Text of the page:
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The Net Zero Shell Game, or Where’s the Water?

Our Ventura Water agency rightly boasts about our water saving success. We saved approximately 40% for June and July, beating the governor's requirements for municipal water conservation.

Now we have an innovation called NetZero. The catchy term implies a simple formula: more conservation plus more usage adds up to zero. There's no net increase in overall water consumption. Pretty good, no?

Well no.

Usually when you save things you do so for that “rainy day.” Under NetZero, what you save gets used by someone else.

Who? “Saved” water will be piped to new users in newly built developments, who have not been struggling like us to conserve at all.

The game starts with the water you saved under a shell on a table with two other shells, which are then twirled around and you have to guess where the water went. Under the first shell? No. Under the second? No. Aha! then under the third. No again!

Where did it go? The water actually disappears into bureaucratic thin air only to reappear in its sweet liquid form in some new user’s supply line—some net, some zero.

The water we save allows more new buildings to get new water hookups, putting more pressure on our very limited water sources, now and in the future. How might it work?

In the past, developers stiffed the city for 750 acre feet of water rights they sold before they applied for development approvals. Now NetZero proposes that upright developers who need city water can donate to the city's conservation program for things like low flow toilets for public housing. In return the developer gets the water such a monetary contribution generates. No one knows how much will actually be saved or shifted. Where’s the calculations?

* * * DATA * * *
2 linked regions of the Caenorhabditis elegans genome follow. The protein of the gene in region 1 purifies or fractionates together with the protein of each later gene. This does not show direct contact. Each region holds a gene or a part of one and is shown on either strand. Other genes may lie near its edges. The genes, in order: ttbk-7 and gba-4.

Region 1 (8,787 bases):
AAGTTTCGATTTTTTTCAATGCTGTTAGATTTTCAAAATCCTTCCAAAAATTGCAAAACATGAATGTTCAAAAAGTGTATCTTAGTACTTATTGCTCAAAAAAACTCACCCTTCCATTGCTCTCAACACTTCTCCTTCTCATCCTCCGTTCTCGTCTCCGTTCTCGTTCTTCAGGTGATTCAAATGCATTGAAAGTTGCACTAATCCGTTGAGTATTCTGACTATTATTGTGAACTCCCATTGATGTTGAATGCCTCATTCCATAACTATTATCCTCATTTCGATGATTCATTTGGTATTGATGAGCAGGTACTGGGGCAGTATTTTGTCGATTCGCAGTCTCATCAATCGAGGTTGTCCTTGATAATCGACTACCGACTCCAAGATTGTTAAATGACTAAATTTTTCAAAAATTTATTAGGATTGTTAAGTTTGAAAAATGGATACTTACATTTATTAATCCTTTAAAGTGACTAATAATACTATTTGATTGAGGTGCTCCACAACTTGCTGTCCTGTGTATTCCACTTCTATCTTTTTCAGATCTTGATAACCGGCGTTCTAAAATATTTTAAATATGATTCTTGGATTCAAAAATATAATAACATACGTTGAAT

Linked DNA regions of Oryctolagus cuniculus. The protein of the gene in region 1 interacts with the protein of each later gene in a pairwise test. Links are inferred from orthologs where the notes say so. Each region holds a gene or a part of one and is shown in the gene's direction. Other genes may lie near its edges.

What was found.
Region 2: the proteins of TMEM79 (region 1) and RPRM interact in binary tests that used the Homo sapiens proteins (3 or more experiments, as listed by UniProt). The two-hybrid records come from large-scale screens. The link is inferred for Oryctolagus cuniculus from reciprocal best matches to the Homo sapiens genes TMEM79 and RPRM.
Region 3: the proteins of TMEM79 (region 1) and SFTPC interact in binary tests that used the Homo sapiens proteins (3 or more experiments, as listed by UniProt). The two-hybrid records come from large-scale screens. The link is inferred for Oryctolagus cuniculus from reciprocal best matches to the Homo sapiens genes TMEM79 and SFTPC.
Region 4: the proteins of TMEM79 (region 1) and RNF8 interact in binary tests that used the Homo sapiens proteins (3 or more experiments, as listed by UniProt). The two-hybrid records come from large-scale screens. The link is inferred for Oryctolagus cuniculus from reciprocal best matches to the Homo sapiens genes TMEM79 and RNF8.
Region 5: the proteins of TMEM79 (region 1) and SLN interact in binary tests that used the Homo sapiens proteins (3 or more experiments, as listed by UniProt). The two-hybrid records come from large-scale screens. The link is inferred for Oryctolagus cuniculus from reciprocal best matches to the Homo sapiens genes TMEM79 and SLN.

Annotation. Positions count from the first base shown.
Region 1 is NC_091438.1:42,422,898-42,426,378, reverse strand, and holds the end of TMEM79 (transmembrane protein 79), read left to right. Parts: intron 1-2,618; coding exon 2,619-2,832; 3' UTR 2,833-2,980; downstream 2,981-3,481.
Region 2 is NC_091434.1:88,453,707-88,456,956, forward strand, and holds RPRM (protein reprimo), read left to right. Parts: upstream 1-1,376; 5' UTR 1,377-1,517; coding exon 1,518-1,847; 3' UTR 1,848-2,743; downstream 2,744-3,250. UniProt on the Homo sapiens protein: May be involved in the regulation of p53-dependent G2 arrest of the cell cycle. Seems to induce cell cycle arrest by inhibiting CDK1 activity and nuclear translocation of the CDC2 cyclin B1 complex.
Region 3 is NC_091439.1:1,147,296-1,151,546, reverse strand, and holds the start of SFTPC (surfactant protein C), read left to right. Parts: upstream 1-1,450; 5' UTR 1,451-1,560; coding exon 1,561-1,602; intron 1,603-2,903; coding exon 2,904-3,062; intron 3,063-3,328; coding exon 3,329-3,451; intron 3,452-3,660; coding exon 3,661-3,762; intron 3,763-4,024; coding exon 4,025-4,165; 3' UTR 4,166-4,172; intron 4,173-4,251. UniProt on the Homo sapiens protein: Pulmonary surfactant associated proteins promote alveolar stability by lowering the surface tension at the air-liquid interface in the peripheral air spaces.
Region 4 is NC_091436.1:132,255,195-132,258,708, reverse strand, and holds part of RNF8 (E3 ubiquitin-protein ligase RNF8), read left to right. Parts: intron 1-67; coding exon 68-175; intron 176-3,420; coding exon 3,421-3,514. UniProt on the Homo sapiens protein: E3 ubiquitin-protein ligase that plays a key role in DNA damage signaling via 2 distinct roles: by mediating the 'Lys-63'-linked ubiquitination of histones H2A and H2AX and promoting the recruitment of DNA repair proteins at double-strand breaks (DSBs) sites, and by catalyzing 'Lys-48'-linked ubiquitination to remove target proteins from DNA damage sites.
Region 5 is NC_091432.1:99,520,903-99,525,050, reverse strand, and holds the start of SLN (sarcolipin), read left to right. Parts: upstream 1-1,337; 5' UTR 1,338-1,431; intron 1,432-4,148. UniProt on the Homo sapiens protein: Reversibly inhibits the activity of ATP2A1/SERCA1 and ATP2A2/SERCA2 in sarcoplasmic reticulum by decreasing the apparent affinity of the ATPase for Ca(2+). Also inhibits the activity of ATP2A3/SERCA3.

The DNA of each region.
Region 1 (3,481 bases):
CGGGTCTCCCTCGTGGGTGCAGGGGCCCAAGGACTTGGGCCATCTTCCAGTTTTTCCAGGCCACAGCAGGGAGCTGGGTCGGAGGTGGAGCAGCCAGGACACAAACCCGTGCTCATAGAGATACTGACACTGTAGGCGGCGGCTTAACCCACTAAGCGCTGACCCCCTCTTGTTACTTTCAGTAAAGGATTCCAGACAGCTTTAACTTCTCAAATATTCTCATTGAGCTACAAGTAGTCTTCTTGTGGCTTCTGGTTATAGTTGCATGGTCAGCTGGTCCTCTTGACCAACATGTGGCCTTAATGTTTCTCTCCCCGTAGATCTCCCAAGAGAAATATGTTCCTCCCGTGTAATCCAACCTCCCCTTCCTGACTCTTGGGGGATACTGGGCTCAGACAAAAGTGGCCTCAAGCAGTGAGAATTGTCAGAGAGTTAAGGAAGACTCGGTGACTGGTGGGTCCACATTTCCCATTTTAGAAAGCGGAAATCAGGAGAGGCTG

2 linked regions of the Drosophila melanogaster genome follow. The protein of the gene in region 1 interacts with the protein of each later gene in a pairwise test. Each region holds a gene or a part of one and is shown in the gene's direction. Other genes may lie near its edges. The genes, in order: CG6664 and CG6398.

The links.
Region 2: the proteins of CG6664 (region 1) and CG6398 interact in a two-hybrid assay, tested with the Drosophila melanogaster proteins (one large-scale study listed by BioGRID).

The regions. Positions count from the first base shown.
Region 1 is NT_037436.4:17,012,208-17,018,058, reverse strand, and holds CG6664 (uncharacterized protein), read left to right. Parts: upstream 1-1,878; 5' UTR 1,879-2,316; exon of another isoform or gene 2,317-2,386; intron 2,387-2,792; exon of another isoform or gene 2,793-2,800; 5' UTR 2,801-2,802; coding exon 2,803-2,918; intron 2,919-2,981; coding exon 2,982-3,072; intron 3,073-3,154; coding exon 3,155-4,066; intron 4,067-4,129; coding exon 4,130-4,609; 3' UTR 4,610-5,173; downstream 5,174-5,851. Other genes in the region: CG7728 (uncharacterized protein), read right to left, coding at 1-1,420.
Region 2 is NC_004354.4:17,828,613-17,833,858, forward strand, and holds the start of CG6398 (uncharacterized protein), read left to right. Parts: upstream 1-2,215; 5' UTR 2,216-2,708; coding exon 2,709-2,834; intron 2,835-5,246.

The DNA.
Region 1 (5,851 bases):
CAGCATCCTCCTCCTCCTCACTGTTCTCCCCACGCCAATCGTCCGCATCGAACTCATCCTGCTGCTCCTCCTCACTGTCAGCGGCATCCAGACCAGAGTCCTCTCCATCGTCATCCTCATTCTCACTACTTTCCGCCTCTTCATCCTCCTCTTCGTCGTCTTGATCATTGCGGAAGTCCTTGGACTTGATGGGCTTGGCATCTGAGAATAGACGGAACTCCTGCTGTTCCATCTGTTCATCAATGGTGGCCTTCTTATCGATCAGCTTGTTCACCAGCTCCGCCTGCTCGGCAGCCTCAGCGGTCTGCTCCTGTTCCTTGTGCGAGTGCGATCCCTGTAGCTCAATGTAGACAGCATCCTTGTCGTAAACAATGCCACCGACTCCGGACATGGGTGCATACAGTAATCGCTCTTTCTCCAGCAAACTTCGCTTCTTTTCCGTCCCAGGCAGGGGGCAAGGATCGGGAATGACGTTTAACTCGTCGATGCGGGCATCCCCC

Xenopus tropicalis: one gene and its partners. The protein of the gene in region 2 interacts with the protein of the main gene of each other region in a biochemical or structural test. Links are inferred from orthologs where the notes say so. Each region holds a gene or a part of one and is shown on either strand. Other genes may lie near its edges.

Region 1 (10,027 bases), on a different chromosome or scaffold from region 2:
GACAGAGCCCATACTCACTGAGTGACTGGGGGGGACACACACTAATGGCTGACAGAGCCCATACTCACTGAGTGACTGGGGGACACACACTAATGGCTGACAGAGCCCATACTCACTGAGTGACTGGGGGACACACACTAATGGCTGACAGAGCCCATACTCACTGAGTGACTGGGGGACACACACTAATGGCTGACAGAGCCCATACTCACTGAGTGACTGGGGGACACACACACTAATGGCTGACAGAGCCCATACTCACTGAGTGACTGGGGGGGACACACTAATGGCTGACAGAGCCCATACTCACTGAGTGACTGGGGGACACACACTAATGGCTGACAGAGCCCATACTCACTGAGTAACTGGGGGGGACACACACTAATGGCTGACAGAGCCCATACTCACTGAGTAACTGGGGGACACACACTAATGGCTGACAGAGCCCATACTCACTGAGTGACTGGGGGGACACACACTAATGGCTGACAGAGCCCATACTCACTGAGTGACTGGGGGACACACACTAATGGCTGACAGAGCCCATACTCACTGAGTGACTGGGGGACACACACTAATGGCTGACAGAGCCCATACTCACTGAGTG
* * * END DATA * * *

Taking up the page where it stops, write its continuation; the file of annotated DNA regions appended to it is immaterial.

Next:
The Water Commission must grapple with these NetZero details. At a public meeting, some commissioners were already skeptical. Assurances by Shana Epstein, head of Ventura Water, that this won’t be implemented until the drought’s over “because we have no water,” seemed contradicted by her statement that it will be implemented now, but not activated. Presumably a developer can pay now for future water credits. And, who declares the drought over to start water transfers?

Contrariwise, without such a declaration, we would continue to pay the higher tier rates for water. Will new users under NetZero be as conscientious as existing users, saving 40%? With only financial penalties for overuse, new users could use excessive amounts of water and simply pay a higher price for whatever they want.

Many of us called for a moratorium on new building while the drought endures and our reserves continue to dwindle. Potentially damaging El Niño downpours this fall and winter will not refill our depleted aquifers. This takes seasons of steady soaking rain over many years, if that “old normal” ever returns. With global climate change, we may have reached a much-reduced “new normal.” And, we might already be “built out” when it comes to reliable water availability.

NetZero is a shell game to foster growth and accommodate development during times of extreme drought, when we should impose a moratorium on new water hook ups by pausing all development itself.

NetZero aims to create new users not new water.


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